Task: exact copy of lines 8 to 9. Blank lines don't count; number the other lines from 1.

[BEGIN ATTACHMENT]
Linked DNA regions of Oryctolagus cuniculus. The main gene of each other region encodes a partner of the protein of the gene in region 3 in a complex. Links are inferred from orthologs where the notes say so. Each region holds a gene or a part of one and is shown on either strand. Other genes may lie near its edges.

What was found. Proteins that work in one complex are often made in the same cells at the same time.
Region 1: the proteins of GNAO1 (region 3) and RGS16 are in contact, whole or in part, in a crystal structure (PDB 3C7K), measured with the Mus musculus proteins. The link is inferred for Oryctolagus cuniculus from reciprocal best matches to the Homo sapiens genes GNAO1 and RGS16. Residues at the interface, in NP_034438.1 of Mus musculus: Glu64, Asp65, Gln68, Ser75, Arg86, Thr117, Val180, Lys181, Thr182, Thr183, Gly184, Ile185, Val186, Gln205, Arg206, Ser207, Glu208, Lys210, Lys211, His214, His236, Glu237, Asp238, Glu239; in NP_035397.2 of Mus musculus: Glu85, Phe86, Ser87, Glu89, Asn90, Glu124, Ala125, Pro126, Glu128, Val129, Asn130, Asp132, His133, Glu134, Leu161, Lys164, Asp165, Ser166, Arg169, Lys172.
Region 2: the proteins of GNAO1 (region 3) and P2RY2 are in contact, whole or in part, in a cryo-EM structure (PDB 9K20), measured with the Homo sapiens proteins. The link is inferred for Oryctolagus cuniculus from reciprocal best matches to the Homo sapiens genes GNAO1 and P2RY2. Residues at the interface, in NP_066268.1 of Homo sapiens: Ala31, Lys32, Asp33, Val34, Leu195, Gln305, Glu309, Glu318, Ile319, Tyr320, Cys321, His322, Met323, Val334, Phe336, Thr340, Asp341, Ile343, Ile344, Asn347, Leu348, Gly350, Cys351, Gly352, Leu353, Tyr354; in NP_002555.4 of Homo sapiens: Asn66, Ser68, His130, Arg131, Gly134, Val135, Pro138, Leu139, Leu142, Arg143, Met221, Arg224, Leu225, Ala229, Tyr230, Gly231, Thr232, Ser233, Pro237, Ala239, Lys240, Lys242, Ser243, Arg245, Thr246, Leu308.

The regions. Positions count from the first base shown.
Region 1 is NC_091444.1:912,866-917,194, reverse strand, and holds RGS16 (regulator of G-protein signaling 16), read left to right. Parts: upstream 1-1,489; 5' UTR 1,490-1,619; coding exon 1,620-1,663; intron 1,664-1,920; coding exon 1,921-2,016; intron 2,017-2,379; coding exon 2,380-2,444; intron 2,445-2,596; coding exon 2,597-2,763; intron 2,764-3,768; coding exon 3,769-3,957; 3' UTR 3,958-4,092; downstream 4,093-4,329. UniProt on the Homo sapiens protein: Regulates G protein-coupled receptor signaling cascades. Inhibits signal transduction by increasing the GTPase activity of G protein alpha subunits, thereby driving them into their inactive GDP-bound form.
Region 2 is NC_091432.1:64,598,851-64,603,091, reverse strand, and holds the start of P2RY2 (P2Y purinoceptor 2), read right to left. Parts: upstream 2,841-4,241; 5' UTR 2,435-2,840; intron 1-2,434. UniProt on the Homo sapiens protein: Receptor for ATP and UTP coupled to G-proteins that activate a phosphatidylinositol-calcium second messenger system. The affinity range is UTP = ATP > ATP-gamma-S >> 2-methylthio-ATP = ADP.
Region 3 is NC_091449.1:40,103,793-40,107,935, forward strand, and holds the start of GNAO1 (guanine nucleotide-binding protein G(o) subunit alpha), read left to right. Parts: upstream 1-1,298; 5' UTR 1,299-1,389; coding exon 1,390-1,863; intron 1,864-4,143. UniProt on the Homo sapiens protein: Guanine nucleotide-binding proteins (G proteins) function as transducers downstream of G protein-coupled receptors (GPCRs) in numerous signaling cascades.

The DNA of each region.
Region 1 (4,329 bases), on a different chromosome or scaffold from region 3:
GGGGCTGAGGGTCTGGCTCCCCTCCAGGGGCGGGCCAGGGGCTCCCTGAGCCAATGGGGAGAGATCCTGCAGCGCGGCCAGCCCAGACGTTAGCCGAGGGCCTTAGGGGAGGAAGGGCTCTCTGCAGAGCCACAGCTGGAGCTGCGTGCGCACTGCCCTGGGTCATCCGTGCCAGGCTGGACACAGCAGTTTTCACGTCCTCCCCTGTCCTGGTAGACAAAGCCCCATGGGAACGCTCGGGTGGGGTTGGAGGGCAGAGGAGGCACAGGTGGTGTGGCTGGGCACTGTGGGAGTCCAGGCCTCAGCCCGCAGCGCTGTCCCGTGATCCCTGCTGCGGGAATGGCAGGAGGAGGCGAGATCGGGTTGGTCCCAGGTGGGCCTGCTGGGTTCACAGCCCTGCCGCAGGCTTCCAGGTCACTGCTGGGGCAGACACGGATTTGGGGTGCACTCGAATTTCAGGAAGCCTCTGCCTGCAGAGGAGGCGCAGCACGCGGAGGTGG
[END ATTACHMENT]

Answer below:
Region 3 is NC_091449.1:40,103,793-40,107,935, forward strand, and holds the start of GNAO1 (guanine nucleotide-binding protein G(o) subunit alpha), read left to right. Parts: upstream 1-1,298; 5' UTR 1,299-1,389; coding exon 1,390-1,863; intron 1,864-4,143. UniProt on the Homo sapiens protein: Guanine nucleotide-binding proteins (G proteins) function as transducers downstream of G protein-coupled receptors (GPCRs) in numerous signaling cascades.

The DNA of each region.